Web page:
This book was an easy read and kept me interested the entire time. I had no idea that once a girl turned 18 they were called up to work in factories of this kind during the war years. It was very dangerous work. Accidents happened and some were deadly. So what got these women through this stressful time? Friendship, doing what they thought was right to help their country, and the hopes of helping the men they knew and loved.

I highly recommend Bomb Girls. If you love history, have an interest in WWII, or want to learn more about women and their efforts during the war, this book is a must read. As always, Happy Reading!

My Take on Swing Shift

movie review

My husband and I recently watched the movie Swing Shift starring a young Goldie Hawn (Kay) and Kurt Russell (Lucky). It is a period movie about women taking on factory jobs during WWII. This movie focused on the airplane industry in Santa Monica, California. It also hit on the comaraderie between the workers and how important that was to the women in getting on with life while a war was taking place and lives were being taken.

In the movie, Kay’s husband Jack sets out to join the Navy and Kay (against her husband’s wishes) sets out to build airplanes. She meets Lucky who is a line foreman and he has his sights on her. Will the husband or the foreman get the girl? Watch the movie to find out…

I love period films. This film was of interest to catch a glimpse of what it was like for women entering the workforce during the war. Try to picture your grandmother or great-grandmother helping the war effort. Although it is Hollywood, it is interesting all the same.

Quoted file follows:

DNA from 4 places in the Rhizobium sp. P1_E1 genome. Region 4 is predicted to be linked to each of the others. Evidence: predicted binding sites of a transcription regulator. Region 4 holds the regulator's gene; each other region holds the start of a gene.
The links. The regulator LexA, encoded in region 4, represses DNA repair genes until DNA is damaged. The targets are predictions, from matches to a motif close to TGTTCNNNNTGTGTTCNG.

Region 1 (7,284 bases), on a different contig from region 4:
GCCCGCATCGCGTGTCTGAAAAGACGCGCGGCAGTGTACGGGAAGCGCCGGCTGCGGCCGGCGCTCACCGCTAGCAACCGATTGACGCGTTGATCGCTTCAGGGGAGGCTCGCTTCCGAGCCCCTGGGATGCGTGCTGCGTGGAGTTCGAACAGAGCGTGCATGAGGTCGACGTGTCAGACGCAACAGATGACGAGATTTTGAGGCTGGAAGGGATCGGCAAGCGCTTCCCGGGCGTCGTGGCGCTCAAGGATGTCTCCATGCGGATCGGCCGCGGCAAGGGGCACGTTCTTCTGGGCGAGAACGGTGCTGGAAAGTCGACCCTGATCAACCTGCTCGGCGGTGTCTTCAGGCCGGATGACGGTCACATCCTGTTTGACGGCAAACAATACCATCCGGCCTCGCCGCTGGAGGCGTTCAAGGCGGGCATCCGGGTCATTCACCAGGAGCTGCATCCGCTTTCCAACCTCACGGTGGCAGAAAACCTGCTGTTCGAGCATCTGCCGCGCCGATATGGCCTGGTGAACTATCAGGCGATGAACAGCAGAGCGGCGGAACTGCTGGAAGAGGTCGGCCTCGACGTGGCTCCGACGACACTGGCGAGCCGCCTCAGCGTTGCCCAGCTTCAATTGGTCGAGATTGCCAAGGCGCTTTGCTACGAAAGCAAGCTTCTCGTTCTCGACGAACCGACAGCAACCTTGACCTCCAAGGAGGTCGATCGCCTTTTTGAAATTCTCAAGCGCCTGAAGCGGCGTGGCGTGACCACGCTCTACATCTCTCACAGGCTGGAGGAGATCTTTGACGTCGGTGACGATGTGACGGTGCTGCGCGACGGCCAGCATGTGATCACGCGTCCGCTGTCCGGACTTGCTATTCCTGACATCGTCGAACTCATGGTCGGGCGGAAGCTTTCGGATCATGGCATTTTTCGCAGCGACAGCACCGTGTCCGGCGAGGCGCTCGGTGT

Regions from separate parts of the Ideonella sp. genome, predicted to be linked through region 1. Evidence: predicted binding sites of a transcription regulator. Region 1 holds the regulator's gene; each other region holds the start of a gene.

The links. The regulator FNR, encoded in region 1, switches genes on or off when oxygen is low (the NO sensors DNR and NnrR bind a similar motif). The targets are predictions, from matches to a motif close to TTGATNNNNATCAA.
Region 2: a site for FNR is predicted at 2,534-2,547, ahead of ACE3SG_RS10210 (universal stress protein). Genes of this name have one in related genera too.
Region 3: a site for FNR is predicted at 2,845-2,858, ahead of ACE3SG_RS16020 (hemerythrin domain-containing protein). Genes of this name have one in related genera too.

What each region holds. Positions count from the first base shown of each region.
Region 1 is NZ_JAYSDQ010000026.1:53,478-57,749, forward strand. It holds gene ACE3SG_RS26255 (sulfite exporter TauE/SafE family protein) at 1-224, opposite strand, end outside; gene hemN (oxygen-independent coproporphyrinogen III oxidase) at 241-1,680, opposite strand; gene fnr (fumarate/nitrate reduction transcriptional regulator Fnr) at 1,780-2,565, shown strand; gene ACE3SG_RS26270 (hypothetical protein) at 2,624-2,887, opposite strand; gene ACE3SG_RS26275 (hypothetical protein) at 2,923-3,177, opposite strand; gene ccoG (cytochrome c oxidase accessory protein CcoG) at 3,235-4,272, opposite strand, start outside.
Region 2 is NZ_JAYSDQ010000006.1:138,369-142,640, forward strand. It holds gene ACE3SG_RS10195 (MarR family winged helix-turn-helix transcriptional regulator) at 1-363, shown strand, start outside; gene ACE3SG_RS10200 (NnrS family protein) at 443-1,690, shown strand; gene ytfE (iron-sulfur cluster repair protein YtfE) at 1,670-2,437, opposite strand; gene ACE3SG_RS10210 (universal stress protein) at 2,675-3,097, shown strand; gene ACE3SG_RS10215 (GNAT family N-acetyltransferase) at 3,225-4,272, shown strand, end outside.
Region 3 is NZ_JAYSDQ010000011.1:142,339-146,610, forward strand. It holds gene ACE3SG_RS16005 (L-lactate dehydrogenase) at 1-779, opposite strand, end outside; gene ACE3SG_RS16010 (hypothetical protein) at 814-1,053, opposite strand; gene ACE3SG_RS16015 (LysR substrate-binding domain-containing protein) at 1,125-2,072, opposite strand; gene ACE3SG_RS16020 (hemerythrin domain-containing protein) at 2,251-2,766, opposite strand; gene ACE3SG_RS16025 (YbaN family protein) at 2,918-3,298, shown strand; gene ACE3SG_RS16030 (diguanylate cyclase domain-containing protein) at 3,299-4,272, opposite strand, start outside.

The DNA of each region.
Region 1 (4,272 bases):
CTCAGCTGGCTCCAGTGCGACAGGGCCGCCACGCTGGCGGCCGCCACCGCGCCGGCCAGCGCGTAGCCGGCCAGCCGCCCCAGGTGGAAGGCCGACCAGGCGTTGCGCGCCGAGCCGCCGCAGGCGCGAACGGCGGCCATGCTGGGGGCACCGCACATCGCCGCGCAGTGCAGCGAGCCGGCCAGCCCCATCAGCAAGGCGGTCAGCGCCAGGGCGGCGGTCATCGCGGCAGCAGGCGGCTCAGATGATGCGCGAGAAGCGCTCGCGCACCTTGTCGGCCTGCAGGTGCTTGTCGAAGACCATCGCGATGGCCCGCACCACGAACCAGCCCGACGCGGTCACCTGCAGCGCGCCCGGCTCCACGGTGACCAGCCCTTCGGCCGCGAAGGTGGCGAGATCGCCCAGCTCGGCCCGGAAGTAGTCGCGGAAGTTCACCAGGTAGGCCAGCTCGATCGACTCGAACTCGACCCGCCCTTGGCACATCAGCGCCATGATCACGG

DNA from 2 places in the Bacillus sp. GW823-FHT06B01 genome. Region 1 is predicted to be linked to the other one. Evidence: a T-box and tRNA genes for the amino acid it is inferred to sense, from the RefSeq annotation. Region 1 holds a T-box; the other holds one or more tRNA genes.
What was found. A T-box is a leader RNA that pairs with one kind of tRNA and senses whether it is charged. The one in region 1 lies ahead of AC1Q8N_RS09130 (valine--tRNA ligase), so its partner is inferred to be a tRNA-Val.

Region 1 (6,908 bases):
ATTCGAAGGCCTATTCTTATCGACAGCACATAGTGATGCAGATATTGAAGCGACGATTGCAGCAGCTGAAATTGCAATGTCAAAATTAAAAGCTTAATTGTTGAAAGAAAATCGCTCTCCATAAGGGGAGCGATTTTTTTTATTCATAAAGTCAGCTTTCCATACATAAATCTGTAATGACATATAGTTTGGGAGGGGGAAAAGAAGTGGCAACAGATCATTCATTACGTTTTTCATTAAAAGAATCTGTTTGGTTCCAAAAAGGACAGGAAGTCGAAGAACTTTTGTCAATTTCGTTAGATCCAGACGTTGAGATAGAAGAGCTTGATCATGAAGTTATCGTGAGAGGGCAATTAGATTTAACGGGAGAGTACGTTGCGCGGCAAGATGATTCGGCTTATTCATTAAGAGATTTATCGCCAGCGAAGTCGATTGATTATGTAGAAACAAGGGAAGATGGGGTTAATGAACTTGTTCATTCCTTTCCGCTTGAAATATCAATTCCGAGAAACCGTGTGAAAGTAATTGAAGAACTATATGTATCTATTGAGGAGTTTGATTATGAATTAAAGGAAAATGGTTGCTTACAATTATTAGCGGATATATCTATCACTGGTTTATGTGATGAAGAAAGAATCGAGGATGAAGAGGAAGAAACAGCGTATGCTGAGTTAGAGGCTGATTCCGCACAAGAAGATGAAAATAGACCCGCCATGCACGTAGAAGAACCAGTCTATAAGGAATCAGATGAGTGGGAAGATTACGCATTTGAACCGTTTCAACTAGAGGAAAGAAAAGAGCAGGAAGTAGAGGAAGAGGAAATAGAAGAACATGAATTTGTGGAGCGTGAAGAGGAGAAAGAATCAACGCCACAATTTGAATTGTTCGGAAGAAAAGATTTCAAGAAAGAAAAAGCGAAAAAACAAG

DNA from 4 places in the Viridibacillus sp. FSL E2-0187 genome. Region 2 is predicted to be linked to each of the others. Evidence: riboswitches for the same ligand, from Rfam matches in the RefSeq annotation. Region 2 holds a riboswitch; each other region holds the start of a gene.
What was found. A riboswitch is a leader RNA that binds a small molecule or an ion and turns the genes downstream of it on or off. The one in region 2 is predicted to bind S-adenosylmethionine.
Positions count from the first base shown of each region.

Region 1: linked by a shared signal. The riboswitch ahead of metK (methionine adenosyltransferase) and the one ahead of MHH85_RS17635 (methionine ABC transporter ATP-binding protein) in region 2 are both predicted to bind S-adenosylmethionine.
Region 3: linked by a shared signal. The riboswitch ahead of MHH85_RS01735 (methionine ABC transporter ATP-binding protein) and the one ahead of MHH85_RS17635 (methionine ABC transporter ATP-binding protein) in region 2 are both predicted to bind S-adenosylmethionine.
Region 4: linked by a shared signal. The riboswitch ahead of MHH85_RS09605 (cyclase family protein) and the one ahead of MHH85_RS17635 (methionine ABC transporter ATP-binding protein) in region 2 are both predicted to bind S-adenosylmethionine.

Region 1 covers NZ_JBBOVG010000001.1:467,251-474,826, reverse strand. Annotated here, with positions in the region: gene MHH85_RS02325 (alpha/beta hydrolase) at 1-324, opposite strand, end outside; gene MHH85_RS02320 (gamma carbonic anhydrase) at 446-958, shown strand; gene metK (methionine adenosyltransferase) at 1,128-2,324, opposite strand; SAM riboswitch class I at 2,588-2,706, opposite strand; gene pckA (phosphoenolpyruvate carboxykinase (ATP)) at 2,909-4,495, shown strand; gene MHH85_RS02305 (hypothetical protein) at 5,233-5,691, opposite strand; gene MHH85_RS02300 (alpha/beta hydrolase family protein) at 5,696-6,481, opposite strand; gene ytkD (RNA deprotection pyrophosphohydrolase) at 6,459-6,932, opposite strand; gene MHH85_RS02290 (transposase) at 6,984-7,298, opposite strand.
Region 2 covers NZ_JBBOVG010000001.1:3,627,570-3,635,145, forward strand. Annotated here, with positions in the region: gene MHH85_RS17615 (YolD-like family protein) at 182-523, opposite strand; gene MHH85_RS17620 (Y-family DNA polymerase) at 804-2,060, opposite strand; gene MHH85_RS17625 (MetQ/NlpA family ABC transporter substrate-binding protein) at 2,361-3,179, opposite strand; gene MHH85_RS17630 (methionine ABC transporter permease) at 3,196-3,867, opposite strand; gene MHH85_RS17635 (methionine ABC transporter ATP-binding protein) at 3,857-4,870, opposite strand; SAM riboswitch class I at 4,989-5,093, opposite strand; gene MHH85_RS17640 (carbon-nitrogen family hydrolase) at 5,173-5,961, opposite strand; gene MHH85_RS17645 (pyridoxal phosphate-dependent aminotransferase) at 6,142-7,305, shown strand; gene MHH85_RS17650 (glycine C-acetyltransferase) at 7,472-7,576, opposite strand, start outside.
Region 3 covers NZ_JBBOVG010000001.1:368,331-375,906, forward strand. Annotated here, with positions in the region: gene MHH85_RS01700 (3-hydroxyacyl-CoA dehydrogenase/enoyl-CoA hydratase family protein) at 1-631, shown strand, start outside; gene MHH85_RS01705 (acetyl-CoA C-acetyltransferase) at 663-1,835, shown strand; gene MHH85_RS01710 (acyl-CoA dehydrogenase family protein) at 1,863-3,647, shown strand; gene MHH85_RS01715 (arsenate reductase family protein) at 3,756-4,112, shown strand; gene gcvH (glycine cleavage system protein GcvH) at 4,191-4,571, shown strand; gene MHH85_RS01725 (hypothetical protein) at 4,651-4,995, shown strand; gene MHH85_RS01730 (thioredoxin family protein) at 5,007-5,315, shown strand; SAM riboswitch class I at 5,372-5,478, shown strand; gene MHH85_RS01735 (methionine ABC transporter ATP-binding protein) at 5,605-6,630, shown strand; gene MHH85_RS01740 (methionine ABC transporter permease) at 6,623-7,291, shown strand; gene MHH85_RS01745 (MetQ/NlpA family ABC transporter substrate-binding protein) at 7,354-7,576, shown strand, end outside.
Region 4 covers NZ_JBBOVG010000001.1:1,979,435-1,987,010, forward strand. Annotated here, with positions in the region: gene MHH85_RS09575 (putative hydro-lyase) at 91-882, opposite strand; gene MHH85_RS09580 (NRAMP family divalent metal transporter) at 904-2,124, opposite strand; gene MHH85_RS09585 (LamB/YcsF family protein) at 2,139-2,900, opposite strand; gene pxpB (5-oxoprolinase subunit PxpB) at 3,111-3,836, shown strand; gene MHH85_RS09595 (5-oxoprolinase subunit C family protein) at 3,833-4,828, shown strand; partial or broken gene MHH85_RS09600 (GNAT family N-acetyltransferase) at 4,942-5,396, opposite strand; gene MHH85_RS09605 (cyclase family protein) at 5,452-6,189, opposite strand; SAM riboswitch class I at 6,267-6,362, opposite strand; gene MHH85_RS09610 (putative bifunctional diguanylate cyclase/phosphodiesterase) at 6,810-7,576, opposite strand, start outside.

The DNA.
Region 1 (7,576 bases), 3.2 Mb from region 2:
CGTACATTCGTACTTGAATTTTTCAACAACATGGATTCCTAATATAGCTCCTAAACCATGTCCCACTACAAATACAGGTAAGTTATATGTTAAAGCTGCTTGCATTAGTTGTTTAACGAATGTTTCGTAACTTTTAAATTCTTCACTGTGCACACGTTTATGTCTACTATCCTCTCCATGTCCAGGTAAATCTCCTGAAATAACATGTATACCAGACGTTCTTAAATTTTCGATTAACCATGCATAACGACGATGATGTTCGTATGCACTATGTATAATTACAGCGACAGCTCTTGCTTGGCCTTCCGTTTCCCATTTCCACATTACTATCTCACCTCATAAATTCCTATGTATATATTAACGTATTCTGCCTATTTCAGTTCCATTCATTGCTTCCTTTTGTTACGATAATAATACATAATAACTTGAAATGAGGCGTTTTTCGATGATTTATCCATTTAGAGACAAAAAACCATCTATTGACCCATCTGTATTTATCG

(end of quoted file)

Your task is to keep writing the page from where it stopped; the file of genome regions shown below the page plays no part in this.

I enjoyed Swing Shift, as I do most of the film that feature Hawn. It was interesting to see Hawn and Russell work together as well, being they are a couple in real life. As always, Happy Viewing!

I Have to Read What!

Book Reviews

Back in high school, my teacher assigned the class to read Dracula by Bram Stoker. What! I was none too thrilled to say the least. Of all the books, why on earth did she have to choose that! I had NO interest in reading a book about vampires, or so I thought…

I should have known that this particular teacher (who was one of the best) would not let me down. Shortly into the book, I was hooked. Dracula, of course, is a classic. This is with good reason.

Since high school, I have read Dracula a few more times. I just recently finished reading it again. It is one of the few books that I have read more than a couple of times. It is a great read around Halloween. I am also a fan of reading this book at night; helps to set the scene.

So the moral of my story is… it is hard to judge a book by its subject matter alone. It is a good idea to try reading books one would not normally choose. One never knows what they may be missing.

As always, Happy Reading!